Democrats Hatch School Funding Proposal

    The rapidly increasing revenues from state and federal taxes and royalties on energy production is often nicknamed Colorado’s Golden Goose. If Democrats get their way in the 2008 legislative session, more than a few tail feathers will be plucked.Photo Sharing and Video Hosting at PhotobucketAnyone who has children attending school in trailers knows that Colorado’s schools have not been able to afford to keep up with capital improvements.

    Speaker of the House Andrew Romanoff (D-Denver) said he spent the summer touring schools across the state and found unsafe situations. He argued that students and teachers should be able to focus on things like reading, writing and arithmetic – not building maintenance problems like flooding, fire hazards and broken septic tanks.

    “In Yuma County, part of a roof collapsed in the elementary school,” Romanoff said, “and in Crowley County, there are gutters inside the high school gym to route the water leaking through a roof they can’t afford to fix.” He even heard of a student in his desk that fell through the floor of a trailer.

    Top Democratic legislative officials have proposed a way to pay for deteriorating and overcrowded classrooms in the state: take about $40 million per year for the next 20 years from federal mineral lease revenues and allow the state to leverage up to $1 billion toward capital construction projects for Colorado’s decrepit K-12 schools.

    With the average school facility in Colorado built in 1967 of concrete masonry, school reconstruction projects are overdue. According to a 2005 study sponsored by the Donnell-Kay Foundation, a quarter of the state’s school buildings are functionally inadequate and nearly a third of elementary schools are too small. The study also found a backlog of school capital construction and maintenance projects totaling $5.7 billion to $10 billion, because school systems have not had the funds to make needed improvements.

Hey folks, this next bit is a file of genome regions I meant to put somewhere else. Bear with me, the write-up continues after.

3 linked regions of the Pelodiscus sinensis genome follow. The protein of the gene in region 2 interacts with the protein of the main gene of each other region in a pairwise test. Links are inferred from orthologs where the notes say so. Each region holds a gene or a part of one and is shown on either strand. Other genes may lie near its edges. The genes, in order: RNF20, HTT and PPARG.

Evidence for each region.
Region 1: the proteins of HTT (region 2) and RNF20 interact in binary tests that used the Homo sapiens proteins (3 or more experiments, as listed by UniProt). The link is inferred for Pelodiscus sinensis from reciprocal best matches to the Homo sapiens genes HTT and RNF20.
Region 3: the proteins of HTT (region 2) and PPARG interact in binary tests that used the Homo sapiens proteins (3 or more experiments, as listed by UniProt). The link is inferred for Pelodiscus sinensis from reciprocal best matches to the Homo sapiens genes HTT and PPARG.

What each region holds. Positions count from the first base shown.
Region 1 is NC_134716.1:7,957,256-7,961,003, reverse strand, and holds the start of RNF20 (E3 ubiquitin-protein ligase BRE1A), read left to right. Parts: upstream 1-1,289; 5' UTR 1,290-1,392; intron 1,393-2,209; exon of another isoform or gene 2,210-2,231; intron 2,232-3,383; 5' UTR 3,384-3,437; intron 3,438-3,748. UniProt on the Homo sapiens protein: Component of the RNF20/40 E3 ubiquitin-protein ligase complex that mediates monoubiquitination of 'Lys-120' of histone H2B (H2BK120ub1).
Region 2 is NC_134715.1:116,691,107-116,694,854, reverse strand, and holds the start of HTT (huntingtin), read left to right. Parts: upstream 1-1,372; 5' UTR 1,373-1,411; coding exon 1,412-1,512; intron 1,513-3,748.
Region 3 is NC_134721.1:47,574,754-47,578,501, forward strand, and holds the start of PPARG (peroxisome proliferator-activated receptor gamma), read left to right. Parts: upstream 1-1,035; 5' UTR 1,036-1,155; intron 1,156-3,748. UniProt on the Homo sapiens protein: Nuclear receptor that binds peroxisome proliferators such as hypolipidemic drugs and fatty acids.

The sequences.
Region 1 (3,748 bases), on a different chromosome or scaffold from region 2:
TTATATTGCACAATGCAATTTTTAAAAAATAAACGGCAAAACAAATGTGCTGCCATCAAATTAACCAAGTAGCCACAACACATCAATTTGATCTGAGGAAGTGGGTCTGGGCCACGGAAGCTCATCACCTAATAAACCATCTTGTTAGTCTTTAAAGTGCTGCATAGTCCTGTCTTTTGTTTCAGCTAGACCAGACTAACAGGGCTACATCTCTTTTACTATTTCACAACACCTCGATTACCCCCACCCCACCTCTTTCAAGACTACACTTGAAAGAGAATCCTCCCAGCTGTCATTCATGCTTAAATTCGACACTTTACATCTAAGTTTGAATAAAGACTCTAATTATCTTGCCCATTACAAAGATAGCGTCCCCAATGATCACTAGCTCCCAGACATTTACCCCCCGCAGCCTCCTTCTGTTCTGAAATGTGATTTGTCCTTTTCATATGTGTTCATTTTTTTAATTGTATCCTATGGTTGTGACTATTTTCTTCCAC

Federal mineral lease monies are not subjected to TABOR regulations and, therefore, changes in revenue distribution or use can be made by the Legislature. Plus, noted Senate President-elect Peter Groff, D-Denver, the Democratic plan does not raise taxes or take funds out of the state’s general fund.

    Definitely, the Golden Goose has been laying some hefty nest eggs. For instance, federal mineral lease revenues dedicated to school funding have climbed from an average of around $50 million in 2004 to a projected $90 million in 2008.

    These funds are currently divided among Colorado’s public school systems for maintaining and building school facilities. The Democratic proposal would help school systems expand their bonding capabilities by partnering with the state to make up for the deficient funding within their district; however, these federal mineral lease dollars still fall billions short of the need.

    Theoretically, the $40 million would come off the top of the federal mineral lease revenue base dedicated to support schools for the next 20 years, which happens to parallel the supposed life cycle of the current oil and gas boom.

    Photo of Speaker of the House Andrew Romanoff by Leslie Robinson